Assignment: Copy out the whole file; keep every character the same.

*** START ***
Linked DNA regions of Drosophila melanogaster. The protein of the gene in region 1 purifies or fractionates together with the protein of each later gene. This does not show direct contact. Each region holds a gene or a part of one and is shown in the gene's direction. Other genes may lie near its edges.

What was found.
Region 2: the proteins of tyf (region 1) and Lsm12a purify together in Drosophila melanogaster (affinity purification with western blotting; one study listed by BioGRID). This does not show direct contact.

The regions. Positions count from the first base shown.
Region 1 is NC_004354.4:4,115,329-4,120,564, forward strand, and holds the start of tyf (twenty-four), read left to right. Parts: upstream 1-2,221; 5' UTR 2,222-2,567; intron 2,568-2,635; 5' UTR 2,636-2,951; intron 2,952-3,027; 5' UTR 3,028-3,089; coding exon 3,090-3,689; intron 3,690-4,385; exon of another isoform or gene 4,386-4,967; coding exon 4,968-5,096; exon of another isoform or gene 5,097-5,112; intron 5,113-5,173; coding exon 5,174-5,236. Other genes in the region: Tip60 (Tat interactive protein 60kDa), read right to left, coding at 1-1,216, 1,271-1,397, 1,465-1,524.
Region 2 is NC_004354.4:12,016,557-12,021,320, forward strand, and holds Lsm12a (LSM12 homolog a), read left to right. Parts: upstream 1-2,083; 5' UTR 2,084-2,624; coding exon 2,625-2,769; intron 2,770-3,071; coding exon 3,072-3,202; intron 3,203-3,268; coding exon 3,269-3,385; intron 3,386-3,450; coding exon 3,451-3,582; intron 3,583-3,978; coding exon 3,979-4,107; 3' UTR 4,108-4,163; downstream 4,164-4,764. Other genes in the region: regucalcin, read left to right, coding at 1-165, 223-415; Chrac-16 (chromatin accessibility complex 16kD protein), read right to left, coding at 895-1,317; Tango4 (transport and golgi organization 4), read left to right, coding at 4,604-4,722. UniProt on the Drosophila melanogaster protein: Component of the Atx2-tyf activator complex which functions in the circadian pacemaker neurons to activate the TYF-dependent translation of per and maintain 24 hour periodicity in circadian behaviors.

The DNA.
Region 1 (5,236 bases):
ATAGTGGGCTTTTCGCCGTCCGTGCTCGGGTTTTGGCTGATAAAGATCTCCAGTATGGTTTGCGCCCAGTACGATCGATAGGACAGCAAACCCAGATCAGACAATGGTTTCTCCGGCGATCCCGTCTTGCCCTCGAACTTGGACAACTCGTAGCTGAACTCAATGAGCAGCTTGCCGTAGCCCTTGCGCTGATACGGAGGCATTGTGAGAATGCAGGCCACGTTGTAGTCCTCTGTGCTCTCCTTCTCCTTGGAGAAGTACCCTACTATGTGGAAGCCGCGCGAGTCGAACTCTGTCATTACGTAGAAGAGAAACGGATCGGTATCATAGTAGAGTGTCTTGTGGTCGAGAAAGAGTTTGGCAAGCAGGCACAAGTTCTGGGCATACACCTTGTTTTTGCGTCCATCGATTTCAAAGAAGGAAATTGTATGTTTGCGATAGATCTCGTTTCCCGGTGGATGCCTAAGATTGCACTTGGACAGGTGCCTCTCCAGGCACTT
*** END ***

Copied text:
Linked DNA regions of Drosophila melanogaster. The protein of the gene in region 1 purifies or fractionates together with the protein of each later gene. This does not show direct contact. Each region holds a gene or a part of one and is shown in the gene's direction. Other genes may lie near its edges.

What was found.
Region 2: the proteins of tyf (region 1) and Lsm12a purify together in Drosophila melanogaster (affinity purification with western blotting; one study listed by BioGRID). This does not show direct contact.

The regions. Positions count from the first base shown.
Region 1 is NC_004354.4:4,115,329-4,120,564, forward strand, and holds the start of tyf (twenty-four), read left to right. Parts: upstream 1-2,221; 5' UTR 2,222-2,567; intron 2,568-2,635; 5' UTR 2,636-2,951; intron 2,952-3,027; 5' UTR 3,028-3,089; coding exon 3,090-3,689; intron 3,690-4,385; exon of another isoform or gene 4,386-4,967; coding exon 4,968-5,096; exon of another isoform or gene 5,097-5,112; intron 5,113-5,173; coding exon 5,174-5,236. Other genes in the region: Tip60 (Tat interactive protein 60kDa), read right to left, coding at 1-1,216, 1,271-1,397, 1,465-1,524.
Region 2 is NC_004354.4:12,016,557-12,021,320, forward strand, and holds Lsm12a (LSM12 homolog a), read left to right. Parts: upstream 1-2,083; 5' UTR 2,084-2,624; coding exon 2,625-2,769; intron 2,770-3,071; coding exon 3,072-3,202; intron 3,203-3,268; coding exon 3,269-3,385; intron 3,386-3,450; coding exon 3,451-3,582; intron 3,583-3,978; coding exon 3,979-4,107; 3' UTR 4,108-4,163; downstream 4,164-4,764. Other genes in the region: regucalcin, read left to right, coding at 1-165, 223-415; Chrac-16 (chromatin accessibility complex 16kD protein), read right to left, coding at 895-1,317; Tango4 (transport and golgi organization 4), read left to right, coding at 4,604-4,722. UniProt on the Drosophila melanogaster protein: Component of the Atx2-tyf activator complex which functions in the circadian pacemaker neurons to activate the TYF-dependent translation of per and maintain 24 hour periodicity in circadian behaviors.

The DNA.
Region 1 (5,236 bases):
ATAGTGGGCTTTTCGCCGTCCGTGCTCGGGTTTTGGCTGATAAAGATCTCCAGTATGGTTTGCGCCCAGTACGATCGATAGGACAGCAAACCCAGATCAGACAATGGTTTCTCCGGCGATCCCGTCTTGCCCTCGAACTTGGACAACTCGTAGCTGAACTCAATGAGCAGCTTGCCGTAGCCCTTGCGCTGATACGGAGGCATTGTGAGAATGCAGGCCACGTTGTAGTCCTCTGTGCTCTCCTTCTCCTTGGAGAAGTACCCTACTATGTGGAAGCCGCGCGAGTCGAACTCTGTCATTACGTAGAAGAGAAACGGATCGGTATCATAGTAGAGTGTCTTGTGGTCGAGAAAGAGTTTGGCAAGCAGGCACAAGTTCTGGGCATACACCTTGTTTTTGCGTCCATCGATTTCAAAGAAGGAAATTGTATGTTTGCGATAGATCTCGTTTCCCGGTGGATGCCTAAGATTGCACTTGGACAGGTGCCTCTCCAGGCACTT